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Old 07-17-2015, 03:22 AM   #1
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Default coronary heart disease

while trying to find something about the origin and cause of
the 20th century coronary-heart-disease epidemic
I found this little entertaining story, which I thought I should hare.

It's about how research is done and that it needs a Sherlock Holmes
to find+read+understand the relevant papers and
how they still can't figure out the main things.
[IMO Holmes looks silly here with his unrelated racing horse association,
while Watson does the research]
Where/when arteriosclerosis started, why it declines since the 1980s, what causes it.
Or why the elderly were immune in 1918.
Also, how researchers make up a theory and then collect evidence to support it while trying
to dismiss the challenges and contra-evidence. Rather than curiously investigating the pros
and cons, maybe even switching sides when new evidence comes up.


here is the WHO-data
http://www.who.int/cardiovascular_di...rces/atlas/en/
the global epidemic of heart disease and stroke , 17M deaths yearly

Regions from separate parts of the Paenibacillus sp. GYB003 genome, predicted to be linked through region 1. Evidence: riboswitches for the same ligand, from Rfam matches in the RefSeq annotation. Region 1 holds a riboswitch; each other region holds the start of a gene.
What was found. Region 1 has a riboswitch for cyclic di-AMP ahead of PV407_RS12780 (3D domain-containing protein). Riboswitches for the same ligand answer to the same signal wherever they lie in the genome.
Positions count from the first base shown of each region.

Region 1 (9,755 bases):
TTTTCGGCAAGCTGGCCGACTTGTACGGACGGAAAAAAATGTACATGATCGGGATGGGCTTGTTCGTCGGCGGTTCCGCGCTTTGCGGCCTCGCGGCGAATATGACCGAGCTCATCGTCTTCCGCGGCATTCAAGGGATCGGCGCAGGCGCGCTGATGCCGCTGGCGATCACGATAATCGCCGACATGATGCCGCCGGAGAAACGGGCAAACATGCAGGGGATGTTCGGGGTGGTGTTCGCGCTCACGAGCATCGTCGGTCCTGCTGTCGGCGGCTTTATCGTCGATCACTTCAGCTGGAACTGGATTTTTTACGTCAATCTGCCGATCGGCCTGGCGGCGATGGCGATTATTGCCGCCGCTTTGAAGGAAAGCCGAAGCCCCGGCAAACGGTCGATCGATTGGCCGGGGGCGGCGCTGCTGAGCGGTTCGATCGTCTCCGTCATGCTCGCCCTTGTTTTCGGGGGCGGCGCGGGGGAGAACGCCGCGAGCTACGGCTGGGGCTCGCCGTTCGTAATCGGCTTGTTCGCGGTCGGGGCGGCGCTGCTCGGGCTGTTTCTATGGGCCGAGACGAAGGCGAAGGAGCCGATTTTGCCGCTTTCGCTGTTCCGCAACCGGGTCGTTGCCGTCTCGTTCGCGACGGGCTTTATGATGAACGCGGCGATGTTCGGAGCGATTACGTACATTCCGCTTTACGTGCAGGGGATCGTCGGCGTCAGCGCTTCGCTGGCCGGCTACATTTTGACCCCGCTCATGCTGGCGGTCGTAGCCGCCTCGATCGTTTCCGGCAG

and here is the most striking chart that I could come up with:
http://magictour.free.fr/ANG-CIR1.GIF [this picture may be updated later by adding more charts]
which seems to suggest that it started right after the 1918 pandemic and gained
additional speed in 1930
[some subsequent charts may challenge that ...]

in England it may have started earlier (1904?) [link] but was interrupted by a decline in 1916-1918
maybe due to the war and alcohole prohibition.

The characterics of deaths from angina pectoris / coronary heart disease is a prevalence
in males aged 45-65, and that male/female difference in cardiovascular deaths became first
noticeable in the charts in the mid 1920s.


----------------------

early origins , Heberden link http://www.ncbi.nlm.nih.gov/pmc/articles/PMC459067/

link to 1975 - thread http://thisbluemarble.com/showthread.php?t=62439

In USA there was also an increase of deaths attributed to
"disease of arteries", mostly arteriosclerosis, ecluding coronary-heart arteries.
These deaths had also a strong male preference but it increased to ages
above 65, while male and female coronary deaths approach at higher ages,
so I think it is somehow different and not included in this thread.

======================================

Actually I found this from google scholar since it quoted
Barker DJP, Osmond C. Diet and CHD in England and Wales during and after the second world war
http://www.ncbi.nlm.nih.gov/pmc/articles/PMC1052486/

which is another mystery. Cardiovascular deaths declined a lot in England (and some other countries,
Norway,Netherlands,France,) in WW2 and this was attributed to a change in diet.